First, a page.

Selection Procedures: Search Strategies
The article search was conducted by two researchers (SP and OL), independently, using PubMed, Google Scholar and Web of Science databases. The search used the following syntax [schizophrenia AND (self OR self-reference OR insight) AND (fMRI OR neuroimaging OR functional magnetic resonance imaging)] and was limited to all original articles (i.e., excluding abstracts from conference proceedings) published before September 20, 2018. It is worth noting that the search syntax is very general and it does not exclude, a priori, studies that may investigate self-agency. However, as stated previously, our goal is to identify studies that assessed the functional brain activity underlying the self-processing or self-referencing (and not necessarily the self-agency or the experiencing self) in schizophrenia. A cross-referencing method was also used by manually examining reference lists of the articles included in the meta-analysis.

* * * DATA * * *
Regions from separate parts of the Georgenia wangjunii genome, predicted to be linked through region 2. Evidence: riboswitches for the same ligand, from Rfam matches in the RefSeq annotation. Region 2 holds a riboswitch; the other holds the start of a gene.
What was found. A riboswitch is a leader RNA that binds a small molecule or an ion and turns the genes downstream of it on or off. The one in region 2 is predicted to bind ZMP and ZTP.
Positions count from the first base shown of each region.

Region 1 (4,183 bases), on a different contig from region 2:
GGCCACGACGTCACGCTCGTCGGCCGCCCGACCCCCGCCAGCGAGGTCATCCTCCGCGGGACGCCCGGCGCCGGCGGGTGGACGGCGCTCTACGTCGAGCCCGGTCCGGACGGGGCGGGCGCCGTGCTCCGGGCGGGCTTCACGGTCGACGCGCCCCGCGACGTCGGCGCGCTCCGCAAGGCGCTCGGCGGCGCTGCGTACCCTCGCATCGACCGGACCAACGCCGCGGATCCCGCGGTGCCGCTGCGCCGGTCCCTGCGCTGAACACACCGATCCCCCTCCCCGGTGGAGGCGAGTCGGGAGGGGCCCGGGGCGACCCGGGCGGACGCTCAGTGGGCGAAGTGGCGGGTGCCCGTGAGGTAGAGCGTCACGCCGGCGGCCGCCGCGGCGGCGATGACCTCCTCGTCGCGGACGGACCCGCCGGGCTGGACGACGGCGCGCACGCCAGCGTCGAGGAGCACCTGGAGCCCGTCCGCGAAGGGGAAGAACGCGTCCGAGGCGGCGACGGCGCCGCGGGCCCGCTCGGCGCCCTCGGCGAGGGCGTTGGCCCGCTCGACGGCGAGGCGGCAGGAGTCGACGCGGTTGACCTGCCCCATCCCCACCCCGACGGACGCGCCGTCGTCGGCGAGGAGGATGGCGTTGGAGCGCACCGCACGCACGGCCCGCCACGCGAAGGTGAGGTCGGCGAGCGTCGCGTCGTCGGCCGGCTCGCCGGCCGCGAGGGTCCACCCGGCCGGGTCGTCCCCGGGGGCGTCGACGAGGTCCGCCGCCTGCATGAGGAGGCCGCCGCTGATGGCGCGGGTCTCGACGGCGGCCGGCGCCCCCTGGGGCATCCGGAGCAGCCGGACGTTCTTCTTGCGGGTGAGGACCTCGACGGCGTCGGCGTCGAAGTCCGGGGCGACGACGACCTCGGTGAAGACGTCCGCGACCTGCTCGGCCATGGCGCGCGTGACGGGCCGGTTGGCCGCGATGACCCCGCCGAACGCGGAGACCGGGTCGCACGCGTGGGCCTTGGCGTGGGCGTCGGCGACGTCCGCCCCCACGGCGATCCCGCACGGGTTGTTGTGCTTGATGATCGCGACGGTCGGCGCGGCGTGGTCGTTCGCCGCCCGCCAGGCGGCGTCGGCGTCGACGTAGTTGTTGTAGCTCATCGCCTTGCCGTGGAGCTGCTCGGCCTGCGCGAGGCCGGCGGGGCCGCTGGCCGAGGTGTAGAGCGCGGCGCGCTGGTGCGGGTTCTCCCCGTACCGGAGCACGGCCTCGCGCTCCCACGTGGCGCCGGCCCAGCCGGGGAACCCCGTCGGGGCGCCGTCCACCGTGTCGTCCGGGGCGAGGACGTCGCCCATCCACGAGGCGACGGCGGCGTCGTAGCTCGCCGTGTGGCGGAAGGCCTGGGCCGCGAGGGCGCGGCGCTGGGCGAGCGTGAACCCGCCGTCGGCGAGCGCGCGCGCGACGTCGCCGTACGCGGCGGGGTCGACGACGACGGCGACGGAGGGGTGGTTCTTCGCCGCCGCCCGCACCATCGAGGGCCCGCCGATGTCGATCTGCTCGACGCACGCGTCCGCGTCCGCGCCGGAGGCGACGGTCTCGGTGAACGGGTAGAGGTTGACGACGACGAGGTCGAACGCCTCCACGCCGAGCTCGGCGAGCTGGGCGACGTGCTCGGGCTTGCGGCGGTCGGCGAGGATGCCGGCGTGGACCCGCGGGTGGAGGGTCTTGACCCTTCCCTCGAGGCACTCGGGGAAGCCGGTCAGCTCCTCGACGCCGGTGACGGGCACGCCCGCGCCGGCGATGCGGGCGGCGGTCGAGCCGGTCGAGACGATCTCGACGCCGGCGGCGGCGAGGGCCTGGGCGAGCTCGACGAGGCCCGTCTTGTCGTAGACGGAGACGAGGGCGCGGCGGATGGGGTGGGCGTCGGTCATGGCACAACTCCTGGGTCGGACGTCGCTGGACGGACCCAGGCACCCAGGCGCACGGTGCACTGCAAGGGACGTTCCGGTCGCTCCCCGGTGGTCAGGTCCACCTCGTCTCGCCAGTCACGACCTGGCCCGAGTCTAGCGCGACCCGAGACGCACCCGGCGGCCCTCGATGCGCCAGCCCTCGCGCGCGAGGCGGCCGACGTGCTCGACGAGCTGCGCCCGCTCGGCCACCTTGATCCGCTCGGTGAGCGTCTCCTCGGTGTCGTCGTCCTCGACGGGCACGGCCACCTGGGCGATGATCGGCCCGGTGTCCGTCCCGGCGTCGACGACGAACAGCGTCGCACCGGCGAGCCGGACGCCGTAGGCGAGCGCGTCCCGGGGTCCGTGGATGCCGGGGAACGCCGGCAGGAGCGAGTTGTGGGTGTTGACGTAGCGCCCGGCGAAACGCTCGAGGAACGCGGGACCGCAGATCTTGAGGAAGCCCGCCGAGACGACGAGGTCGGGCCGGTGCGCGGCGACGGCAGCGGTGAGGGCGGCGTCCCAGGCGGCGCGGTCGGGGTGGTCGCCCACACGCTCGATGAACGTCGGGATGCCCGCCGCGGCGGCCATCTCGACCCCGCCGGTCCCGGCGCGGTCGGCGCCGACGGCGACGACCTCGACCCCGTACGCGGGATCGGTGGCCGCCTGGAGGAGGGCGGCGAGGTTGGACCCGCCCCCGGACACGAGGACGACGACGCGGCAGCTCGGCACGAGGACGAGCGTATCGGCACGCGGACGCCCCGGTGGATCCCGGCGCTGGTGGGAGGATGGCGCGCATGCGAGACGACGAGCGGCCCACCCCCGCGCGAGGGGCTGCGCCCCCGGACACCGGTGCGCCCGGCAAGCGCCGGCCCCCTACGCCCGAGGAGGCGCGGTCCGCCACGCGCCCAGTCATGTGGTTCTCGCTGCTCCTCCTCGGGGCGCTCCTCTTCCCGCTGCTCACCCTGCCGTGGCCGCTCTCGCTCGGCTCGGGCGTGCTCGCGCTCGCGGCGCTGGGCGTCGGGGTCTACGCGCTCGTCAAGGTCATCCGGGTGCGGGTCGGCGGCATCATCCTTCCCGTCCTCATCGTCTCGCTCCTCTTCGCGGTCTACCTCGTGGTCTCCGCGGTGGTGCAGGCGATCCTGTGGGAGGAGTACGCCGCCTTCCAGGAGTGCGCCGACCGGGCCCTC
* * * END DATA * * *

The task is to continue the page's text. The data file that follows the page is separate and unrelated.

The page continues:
Studies were included in the meta-analysis provided that they met the following criteria: (i) included a self-reference, self-other distinction, memory source (i.e., self-generated) or insight task (and not self-agency), (ii) contained primary data, (iii) included both psychosis participants (e.g., patients with a diagnosis of schizophrenia-spectrum or psychotic disorder, or participants at risk of psychosis) and a healthy control group and (iv) compared directly the brain activation of these two groups in experimental conditions that included reference to self. Studies were reviewed by two researchers (OL, SP) and inclusion criteria were evaluated by consensus. To achieve a high reporting standard, we followed the “Preferred Reporting Items for Systematic Reviews and Meta-Analyses” (PRISMA) guidelines (41) (for more information, see Table 1).